It is a thousand pities that we failed to make as much of Berry as he deserved
during his lifetime. No doubt, he would not have believed a word of it but he
would have enjoyed the exposure, even though he himself made little effort to
meet other writers. Posterity will assuredly make up the deficit for us, but
that does not excuse our negligence.
Let us hope that somebody will now bring out his novels,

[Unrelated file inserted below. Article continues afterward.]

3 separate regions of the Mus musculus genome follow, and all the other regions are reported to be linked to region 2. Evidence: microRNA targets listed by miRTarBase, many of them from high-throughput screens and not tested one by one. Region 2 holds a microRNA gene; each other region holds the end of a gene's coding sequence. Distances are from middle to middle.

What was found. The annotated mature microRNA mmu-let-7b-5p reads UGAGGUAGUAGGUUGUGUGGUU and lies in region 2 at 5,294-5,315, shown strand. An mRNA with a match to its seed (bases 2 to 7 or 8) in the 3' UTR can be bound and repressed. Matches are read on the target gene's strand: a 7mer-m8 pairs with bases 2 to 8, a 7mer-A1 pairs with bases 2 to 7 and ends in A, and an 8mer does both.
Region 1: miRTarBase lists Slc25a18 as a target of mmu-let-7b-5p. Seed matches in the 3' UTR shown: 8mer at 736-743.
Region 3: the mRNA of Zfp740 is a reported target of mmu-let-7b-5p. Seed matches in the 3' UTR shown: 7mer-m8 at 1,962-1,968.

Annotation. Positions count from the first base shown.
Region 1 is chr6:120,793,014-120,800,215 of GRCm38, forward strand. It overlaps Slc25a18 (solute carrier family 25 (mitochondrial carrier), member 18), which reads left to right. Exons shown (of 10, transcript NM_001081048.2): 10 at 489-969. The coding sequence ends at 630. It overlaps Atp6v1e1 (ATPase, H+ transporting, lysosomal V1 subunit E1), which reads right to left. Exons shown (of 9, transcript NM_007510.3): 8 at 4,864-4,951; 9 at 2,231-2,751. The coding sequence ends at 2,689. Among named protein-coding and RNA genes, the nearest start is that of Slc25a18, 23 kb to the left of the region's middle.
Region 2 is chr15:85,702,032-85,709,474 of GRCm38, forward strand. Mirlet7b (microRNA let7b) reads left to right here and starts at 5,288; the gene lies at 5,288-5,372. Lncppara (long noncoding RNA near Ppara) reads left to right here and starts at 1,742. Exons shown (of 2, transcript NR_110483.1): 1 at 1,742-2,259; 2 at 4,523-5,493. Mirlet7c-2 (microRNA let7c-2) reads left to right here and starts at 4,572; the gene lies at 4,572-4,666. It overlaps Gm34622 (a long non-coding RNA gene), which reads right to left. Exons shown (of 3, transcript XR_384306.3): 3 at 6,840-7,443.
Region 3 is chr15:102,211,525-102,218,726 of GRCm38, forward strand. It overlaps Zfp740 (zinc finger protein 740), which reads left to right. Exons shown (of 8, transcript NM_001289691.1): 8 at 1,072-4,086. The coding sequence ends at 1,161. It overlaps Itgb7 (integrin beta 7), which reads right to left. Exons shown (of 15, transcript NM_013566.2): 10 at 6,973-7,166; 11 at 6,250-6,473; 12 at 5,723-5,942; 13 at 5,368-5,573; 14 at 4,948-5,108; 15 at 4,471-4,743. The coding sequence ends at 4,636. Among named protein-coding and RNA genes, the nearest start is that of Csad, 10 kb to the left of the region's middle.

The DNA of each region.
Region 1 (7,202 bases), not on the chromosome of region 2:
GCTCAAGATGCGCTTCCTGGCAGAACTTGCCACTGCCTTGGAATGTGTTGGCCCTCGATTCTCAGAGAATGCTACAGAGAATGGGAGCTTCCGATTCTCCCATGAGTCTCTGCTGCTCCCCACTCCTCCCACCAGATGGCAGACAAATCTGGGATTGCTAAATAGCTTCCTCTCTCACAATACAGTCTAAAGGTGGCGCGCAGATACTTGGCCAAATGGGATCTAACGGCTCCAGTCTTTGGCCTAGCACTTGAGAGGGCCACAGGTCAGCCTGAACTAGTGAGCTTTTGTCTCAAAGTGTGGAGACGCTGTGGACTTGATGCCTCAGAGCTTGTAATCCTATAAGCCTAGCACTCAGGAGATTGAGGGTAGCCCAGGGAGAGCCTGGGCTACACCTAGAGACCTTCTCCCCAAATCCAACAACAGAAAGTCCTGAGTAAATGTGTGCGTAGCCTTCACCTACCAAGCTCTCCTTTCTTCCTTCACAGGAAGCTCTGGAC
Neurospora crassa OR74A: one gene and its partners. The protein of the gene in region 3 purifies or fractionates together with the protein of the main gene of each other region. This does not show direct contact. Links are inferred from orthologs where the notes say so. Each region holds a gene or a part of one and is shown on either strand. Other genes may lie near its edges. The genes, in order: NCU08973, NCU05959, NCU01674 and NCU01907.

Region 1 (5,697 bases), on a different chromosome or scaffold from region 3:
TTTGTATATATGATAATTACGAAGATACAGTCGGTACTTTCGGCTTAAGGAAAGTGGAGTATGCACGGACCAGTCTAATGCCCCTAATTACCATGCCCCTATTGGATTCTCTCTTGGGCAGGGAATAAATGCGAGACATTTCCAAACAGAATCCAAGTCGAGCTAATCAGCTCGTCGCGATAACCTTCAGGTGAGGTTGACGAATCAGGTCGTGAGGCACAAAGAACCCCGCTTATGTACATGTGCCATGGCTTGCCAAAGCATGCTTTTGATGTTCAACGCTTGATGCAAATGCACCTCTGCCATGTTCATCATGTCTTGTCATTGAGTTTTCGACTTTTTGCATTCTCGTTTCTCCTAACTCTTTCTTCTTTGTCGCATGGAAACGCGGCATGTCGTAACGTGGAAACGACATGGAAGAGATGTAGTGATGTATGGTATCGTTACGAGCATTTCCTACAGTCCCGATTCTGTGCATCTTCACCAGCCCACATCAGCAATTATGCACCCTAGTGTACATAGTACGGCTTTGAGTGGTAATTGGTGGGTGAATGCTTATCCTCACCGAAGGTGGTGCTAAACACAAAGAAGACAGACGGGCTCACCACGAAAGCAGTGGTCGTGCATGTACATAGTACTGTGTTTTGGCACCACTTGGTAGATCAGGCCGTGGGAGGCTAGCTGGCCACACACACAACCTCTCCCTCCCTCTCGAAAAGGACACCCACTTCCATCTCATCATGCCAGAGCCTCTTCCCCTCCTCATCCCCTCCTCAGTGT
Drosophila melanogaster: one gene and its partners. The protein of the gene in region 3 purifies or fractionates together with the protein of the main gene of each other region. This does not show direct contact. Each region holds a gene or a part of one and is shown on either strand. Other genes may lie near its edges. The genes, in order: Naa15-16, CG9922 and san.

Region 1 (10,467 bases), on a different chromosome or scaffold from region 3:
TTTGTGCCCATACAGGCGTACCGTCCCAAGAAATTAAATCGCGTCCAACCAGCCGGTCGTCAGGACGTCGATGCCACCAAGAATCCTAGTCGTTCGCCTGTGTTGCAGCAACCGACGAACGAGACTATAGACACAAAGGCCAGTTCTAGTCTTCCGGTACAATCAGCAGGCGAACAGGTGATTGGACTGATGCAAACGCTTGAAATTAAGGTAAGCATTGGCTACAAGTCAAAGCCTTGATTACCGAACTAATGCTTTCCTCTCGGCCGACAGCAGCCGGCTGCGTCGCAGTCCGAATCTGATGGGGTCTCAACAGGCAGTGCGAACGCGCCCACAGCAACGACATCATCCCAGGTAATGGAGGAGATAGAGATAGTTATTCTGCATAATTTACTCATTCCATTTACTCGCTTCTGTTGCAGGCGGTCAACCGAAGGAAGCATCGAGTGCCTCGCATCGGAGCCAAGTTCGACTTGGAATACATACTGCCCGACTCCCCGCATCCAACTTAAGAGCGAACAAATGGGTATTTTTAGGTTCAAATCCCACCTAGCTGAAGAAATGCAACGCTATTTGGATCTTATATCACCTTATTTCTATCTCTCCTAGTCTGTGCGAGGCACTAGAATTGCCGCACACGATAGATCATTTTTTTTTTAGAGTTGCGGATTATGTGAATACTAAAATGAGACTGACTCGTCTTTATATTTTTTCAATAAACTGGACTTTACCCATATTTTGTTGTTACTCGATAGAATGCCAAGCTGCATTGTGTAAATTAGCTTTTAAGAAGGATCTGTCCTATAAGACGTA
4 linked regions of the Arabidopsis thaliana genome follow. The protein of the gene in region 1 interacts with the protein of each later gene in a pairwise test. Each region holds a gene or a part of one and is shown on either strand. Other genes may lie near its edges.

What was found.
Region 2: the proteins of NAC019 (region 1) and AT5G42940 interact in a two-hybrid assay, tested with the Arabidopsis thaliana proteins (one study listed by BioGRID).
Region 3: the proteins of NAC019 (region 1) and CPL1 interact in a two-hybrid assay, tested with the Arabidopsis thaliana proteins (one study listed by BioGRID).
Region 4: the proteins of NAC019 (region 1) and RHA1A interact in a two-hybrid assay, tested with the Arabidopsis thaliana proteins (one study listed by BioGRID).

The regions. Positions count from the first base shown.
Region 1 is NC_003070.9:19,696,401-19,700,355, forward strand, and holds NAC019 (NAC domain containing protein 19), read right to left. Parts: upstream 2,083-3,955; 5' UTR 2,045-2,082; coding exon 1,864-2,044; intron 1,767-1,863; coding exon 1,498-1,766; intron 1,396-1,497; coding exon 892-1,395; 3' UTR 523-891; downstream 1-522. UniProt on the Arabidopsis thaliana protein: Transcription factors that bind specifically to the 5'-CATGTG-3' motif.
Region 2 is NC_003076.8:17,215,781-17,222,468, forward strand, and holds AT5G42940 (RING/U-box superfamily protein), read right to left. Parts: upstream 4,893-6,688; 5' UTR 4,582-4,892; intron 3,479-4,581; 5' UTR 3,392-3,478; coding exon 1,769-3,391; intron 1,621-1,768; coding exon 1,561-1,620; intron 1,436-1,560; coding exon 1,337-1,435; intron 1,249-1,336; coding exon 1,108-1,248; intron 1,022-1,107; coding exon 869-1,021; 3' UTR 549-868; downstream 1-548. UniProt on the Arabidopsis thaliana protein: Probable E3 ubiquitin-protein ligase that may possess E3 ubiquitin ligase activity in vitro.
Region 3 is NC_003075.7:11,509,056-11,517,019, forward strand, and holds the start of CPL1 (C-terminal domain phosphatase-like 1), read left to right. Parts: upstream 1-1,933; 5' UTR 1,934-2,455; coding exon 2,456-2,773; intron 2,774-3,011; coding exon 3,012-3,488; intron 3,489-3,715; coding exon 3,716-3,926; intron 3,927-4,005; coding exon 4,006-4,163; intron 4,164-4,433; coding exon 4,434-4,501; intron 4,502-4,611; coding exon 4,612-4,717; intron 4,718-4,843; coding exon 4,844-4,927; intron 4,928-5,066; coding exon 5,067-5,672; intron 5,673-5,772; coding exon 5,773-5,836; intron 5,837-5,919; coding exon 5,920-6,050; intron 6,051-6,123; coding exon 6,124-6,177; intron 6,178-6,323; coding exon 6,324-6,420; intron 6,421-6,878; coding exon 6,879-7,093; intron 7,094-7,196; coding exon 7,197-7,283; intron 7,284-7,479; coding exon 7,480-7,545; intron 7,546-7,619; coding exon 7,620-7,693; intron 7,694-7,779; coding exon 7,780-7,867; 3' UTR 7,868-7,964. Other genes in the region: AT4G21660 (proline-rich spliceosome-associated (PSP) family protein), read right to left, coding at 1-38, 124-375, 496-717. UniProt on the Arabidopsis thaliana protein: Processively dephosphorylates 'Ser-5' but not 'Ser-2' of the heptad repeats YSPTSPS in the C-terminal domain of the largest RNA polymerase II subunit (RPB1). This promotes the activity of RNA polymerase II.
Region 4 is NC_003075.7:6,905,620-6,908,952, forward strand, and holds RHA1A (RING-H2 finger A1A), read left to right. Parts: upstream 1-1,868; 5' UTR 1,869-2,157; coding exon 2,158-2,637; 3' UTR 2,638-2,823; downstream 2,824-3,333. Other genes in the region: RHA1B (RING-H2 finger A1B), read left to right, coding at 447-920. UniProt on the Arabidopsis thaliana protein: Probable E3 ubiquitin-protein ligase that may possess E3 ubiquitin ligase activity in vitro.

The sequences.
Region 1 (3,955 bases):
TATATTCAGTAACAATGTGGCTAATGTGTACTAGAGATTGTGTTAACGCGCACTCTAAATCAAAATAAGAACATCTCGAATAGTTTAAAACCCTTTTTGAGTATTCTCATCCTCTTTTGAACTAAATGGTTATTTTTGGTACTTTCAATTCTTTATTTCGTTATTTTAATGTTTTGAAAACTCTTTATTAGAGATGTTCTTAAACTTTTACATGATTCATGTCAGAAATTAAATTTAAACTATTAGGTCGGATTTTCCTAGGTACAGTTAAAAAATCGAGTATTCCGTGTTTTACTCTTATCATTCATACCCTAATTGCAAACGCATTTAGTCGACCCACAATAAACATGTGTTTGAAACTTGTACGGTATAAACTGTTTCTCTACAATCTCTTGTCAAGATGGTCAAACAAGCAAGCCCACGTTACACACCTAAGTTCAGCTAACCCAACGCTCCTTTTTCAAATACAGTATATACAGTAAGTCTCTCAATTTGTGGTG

both published and unpublished, so that we can reach a just estimate of his
work. Until then, it is premature to talk (as the dust-jacket of the present
collection does) of the short story being the literary form for which he will
be best remembered. Berry's fellow Rhondda writer, Lewis Jones, placed his art
at the service of his community and wrote two novels in which he explored the
consequences of sacrificing himself to the public good. Berry, spectacularly,
took the other route. Who, I wonder, paid the greater penalty?
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